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Kasich: Protesting part of American tradition

by MARC KOVAC | RPC CAPITAL BUREAU CHIEF Published: February 1, 2017 7:17 PM

COLUMBUS — Gov. John Kasich isn’t discouraging residents in Ohio and around the country from participating in public protests.

But the Republican governor did urge those discontent with state or federal policies to be constructive in their criticism and not hateful.

“I think that protesting is part of the American tradition,” Kasich told reporters attending a legislative and political preview day organized by the Ohio Associated Press. “It’s just what we don’t want to do is develop hate.”

He added, “We all, all of us, including me, need to hear what other people have to say, even when we don’t like it… What do you think we’re going to accomplish by hating other people? … You can go out and protest, but don’t go out there with a vengeance.”

Kasich and legislative leaders were asked Wednesday at the AP event about protests against President Donald Trump and his policies. Lawmakers on hand said the ongoing protests should spur residents here to get more involved in their state government.

Senate Minority Leader Joe Schiavoni (D-Boardman), who has expressed an interesting in running for governor in two years, said he has been talking to residents across the state about the current national political tone.

“Everybody wants to know… what they can do,” he said. “They want to understand where they can go in order to have their voices heard. For me, it’s important that I give them that platform to come down to the Statehouse and testify on different bills that are going to affect them directly. And having real people’s perspective is so important for legislators, and so I’m constantly trying to organize and get people down to the Statehouse so that they feel that they’re a part of the process.”

House Minority Leader Fred Strahorn (D-Dayton) said incendiary rhetoric during the presidential campaign helped to spur protests in Ohio and nationally. People are concerned about the impact of Trump’s executive orders on immigration and other issues.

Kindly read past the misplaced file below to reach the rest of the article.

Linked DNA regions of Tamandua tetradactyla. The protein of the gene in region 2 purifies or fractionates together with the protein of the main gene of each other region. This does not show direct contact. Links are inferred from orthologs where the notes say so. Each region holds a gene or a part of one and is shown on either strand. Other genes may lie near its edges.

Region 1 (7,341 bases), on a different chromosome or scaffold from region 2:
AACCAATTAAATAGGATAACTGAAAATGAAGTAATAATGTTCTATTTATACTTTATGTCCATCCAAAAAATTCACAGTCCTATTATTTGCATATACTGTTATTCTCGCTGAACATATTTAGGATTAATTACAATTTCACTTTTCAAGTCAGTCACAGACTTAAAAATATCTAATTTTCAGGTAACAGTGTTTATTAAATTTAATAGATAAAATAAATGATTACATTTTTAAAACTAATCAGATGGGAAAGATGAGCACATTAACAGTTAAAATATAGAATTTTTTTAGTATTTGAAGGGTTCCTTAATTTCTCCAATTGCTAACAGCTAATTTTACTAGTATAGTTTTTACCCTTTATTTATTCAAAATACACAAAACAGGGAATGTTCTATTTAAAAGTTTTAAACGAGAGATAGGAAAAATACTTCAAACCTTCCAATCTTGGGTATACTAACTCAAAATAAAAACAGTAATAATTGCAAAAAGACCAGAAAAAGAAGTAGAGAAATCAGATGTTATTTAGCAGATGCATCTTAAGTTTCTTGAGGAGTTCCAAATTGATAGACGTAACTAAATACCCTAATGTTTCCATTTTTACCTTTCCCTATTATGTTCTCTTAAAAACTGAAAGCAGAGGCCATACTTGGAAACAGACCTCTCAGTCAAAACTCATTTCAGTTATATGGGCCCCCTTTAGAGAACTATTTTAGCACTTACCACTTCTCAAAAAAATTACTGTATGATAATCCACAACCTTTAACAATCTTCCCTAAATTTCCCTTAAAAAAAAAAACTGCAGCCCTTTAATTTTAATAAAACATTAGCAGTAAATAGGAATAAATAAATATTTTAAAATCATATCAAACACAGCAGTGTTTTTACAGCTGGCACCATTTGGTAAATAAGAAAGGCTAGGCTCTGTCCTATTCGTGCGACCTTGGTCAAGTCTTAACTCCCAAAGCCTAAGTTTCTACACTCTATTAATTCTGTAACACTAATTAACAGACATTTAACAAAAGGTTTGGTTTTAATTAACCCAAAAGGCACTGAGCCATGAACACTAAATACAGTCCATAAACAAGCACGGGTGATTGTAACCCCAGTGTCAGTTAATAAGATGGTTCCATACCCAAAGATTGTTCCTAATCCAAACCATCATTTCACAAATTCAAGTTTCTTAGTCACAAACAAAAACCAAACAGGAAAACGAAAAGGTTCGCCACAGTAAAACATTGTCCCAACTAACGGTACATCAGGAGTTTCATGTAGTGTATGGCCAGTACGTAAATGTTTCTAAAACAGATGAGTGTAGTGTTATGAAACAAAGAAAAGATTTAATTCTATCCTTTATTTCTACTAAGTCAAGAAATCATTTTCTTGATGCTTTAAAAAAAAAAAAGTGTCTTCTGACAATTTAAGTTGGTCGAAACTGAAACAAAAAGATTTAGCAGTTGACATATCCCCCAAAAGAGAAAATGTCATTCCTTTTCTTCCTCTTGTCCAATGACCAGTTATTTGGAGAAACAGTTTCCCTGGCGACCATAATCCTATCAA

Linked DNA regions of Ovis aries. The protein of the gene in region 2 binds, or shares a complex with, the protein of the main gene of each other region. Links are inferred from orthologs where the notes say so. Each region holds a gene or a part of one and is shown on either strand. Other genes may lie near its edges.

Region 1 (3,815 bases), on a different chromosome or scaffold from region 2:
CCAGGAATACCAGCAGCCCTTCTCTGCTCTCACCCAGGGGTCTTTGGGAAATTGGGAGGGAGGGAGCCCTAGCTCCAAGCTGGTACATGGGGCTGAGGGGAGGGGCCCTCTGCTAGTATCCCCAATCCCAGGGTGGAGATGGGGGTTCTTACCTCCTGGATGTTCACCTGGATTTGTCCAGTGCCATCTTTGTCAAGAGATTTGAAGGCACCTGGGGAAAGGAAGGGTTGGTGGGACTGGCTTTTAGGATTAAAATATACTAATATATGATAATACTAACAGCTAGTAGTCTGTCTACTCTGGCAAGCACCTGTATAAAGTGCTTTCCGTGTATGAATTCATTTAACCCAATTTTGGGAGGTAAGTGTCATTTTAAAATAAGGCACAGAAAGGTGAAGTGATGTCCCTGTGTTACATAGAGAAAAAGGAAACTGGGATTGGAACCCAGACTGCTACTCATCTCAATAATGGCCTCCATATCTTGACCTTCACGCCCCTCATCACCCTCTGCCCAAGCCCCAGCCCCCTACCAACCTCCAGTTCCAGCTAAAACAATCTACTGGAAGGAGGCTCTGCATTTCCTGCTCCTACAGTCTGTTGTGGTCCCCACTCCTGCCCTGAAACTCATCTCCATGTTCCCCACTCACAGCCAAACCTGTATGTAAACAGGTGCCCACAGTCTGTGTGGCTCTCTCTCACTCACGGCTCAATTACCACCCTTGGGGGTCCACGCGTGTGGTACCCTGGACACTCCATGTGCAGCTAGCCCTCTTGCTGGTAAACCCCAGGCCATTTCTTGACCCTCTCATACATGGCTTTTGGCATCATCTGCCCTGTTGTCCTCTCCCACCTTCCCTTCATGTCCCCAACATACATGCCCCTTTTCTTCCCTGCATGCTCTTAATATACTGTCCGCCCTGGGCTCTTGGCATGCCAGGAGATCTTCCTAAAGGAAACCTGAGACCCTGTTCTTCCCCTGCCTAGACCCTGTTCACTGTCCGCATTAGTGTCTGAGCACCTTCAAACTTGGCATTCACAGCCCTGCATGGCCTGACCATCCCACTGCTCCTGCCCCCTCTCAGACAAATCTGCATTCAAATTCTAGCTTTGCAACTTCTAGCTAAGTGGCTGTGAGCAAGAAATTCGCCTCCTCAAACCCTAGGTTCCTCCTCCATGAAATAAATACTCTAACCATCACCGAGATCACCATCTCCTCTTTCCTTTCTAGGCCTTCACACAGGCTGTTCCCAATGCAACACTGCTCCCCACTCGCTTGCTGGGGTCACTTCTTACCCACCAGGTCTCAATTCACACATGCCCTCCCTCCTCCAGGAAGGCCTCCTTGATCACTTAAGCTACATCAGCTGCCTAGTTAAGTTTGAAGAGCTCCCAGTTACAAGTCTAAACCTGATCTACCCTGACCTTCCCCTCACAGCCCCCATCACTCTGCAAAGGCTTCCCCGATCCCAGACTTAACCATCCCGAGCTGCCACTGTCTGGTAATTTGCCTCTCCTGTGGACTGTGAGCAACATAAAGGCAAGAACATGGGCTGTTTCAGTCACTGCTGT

“That kind of stuff really heightens people’s fears in already tough times for a lot of people,” Strahorn said. “Even though the economy’s bounced back, that doesn’t necessarily reflect how hard people are working to make ends meet. You add all that stuff up, it’s very volatile.”

He added, “I think everybody, including the administration, need to kind of bring the temperature down a little bit and focus on the work. And if it doesn’t, I suspect this will go on for the next four years.”

While protesters have focused more on Trump and the federal government, Ohio lawmakers, more often than not, are in agreement on issues, said Rep. Ryan Smith (R-Bidwell), who serves as chairman of the House’s Finance Committee.

“I hope we recognize that the state level operates a little differently,” he said. “We disagree on some things. We agree on a lot… We’re going to work together here.”

Sen. Scott Oelslager (R-North Canton) acknowledged residents’ frustration. He said office-holders should make sure they’re in regular contact with their constituents.

“Oftentimes, some of the best ideas you get for legislation will come from somebody that has read something or has a particular issue that they’re dealing with,” he said. “Many times at the state level, you can follow through with that, and they see that and they see the system working.”

He added, “Many, many of our bills are bipartisan in the state Senate, I want to say close to 90 percent, because they’re just good government bills that both parties can agree on… I can’t tell you how many times constituents from Stark County have come down, observed the Senate, observed the courtesy — that we’re not screaming at each other and calling each other names — the roll call’s taken and it’s basically unanimous… I think we’re trying to show at the state level that the system can work.”
 


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